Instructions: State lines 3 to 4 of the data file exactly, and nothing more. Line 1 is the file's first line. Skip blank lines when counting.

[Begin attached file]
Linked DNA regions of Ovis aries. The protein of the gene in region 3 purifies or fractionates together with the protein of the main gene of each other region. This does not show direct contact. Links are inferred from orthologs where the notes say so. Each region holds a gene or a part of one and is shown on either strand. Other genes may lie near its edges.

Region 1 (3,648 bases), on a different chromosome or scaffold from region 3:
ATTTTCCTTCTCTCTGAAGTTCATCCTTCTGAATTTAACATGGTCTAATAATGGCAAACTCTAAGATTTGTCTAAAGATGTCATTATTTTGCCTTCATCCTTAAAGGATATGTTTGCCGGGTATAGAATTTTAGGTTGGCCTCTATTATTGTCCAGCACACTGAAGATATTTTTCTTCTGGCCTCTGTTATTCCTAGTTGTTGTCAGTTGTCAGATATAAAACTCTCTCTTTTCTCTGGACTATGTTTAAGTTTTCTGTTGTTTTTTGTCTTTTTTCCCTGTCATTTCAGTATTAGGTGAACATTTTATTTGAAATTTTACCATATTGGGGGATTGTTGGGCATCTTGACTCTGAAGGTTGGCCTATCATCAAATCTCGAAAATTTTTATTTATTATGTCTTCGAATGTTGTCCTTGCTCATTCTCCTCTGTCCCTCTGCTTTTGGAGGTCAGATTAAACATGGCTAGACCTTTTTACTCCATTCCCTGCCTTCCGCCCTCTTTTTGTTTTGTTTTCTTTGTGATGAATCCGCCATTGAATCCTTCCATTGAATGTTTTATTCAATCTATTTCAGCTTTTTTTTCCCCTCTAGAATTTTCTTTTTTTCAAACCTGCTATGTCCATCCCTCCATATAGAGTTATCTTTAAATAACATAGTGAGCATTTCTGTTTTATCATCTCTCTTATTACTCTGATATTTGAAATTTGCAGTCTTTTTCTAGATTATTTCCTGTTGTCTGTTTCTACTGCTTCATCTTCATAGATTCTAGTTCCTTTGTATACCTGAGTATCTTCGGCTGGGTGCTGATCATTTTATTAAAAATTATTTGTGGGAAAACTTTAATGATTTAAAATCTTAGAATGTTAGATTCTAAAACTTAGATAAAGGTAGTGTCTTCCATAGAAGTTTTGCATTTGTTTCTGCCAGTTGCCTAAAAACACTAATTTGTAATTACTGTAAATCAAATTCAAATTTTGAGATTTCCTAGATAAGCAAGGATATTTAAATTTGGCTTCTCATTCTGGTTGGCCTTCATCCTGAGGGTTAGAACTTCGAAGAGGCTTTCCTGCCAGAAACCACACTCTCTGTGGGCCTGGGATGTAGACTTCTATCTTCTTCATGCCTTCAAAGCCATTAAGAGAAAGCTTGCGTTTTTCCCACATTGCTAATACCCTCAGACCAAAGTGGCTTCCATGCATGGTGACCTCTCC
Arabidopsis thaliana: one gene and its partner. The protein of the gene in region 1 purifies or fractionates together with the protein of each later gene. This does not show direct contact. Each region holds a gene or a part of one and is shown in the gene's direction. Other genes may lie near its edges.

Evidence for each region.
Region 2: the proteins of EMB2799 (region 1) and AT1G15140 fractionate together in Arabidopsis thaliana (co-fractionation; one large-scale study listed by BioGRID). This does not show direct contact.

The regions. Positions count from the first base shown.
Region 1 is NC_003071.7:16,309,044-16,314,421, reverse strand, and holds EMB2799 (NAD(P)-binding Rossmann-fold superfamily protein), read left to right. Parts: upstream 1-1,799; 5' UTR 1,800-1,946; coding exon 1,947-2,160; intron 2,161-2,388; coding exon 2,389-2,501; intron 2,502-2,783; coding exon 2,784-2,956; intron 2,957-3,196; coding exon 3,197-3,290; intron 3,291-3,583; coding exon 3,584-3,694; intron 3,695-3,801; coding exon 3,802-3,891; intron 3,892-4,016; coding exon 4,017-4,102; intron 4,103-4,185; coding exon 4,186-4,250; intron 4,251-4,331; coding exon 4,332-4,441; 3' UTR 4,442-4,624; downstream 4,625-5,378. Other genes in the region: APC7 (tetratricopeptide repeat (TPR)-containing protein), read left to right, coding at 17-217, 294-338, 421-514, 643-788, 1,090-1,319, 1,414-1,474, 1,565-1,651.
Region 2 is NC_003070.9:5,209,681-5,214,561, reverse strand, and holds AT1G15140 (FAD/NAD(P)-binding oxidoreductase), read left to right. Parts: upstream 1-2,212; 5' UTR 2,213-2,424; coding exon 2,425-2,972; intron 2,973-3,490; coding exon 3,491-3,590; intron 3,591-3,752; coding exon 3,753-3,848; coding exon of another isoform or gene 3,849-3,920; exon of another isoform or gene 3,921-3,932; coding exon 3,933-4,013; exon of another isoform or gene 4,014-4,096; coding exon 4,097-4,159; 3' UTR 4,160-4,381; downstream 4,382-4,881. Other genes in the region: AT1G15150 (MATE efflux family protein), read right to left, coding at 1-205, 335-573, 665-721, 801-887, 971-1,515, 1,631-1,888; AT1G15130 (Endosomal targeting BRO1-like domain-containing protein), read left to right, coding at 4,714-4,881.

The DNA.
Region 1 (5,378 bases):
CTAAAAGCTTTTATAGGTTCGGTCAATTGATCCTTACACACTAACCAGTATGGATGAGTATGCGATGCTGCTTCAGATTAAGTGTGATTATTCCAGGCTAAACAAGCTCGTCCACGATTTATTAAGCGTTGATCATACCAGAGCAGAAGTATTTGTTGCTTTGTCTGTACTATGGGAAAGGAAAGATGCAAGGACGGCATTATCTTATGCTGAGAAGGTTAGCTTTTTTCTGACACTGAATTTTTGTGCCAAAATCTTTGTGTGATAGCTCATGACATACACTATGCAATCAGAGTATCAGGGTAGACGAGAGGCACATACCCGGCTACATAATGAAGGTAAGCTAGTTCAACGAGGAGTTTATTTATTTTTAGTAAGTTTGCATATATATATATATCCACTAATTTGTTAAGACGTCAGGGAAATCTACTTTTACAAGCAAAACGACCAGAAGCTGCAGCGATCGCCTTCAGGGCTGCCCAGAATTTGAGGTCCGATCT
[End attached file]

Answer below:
ATTTTCCTTCTCTCTGAAGTTCATCCTTCTGAATTTAACATGGTCTAATAATGGCAAACTCTAAGATTTGTCTAAAGATGTCATTATTTTGCCTTCATCCTTAAAGGATATGTTTGCCGGGTATAGAATTTTAGGTTGGCCTCTATTATTGTCCAGCACACTGAAGATATTTTTCTTCTGGCCTCTGTTATTCCTAGTTGTTGTCAGTTGTCAGATATAAAACTCTCTCTTTTCTCTGGACTATGTTTAAGTTTTCTGTTGTTTTTTGTCTTTTTTCCCTGTCATTTCAGTATTAGGTGAACATTTTATTTGAAATTTTACCATATTGGGGGATTGTTGGGCATCTTGACTCTGAAGGTTGGCCTATCATCAAATCTCGAAAATTTTTATTTATTATGTCTTCGAATGTTGTCCTTGCTCATTCTCCTCTGTCCCTCTGCTTTTGGAGGTCAGATTAAACATGGCTAGACCTTTTTACTCCATTCCCTGCCTTCCGCCCTCTTTTTGTTTTGTTTTCTTTGTGATGAATCCGCCATTGAATCCTTCCATTGAATGTTTTATTCAATCTATTTCAGCTTTTTTTTCCCCTCTAGAATTTTCTTTTTTTCAAACCTGCTATGTCCATCCCTCCATATAGAGTTATCTTTAAATAACATAGTGAGCATTTCTGTTTTATCATCTCTCTTATTACTCTGATATTTGAAATTTGCAGTCTTTTTCTAGATTATTTCCTGTTGTCTGTTTCTACTGCTTCATCTTCATAGATTCTAGTTCCTTTGTATACCTGAGTATCTTCGGCTGGGTGCTGATCATTTTATTAAAAATTATTTGTGGGAAAACTTTAATGATTTAAAATCTTAGAATGTTAGATTCTAAAACTTAGATAAAGGTAGTGTCTTCCATAGAAGTTTTGCATTTGTTTCTGCCAGTTGCCTAAAAACACTAATTTGTAATTACTGTAAATCAAATTCAAATTTTGAGATTTCCTAGATAAGCAAGGATATTTAAATTTGGCTTCTCATTCTGGTTGGCCTTCATCCTGAGGGTTAGAACTTCGAAGAGGCTTTCCTGCCAGAAACCACACTCTCTGTGGGCCTGGGATGTAGACTTCTATCTTCTTCATGCCTTCAAAGCCATTAAGAGAAAGCTTGCGTTTTTCCCACATTGCTAATACCCTCAGACCAAAGTGGCTTCCATGCATGGTGACCTCTCC
Arabidopsis thaliana: one gene and its partner. The protein of the gene in region 1 purifies or fractionates together with the protein of each later gene. This does not show direct contact. Each region holds a gene or a part of one and is shown in the gene's direction. Other genes may lie near its edges.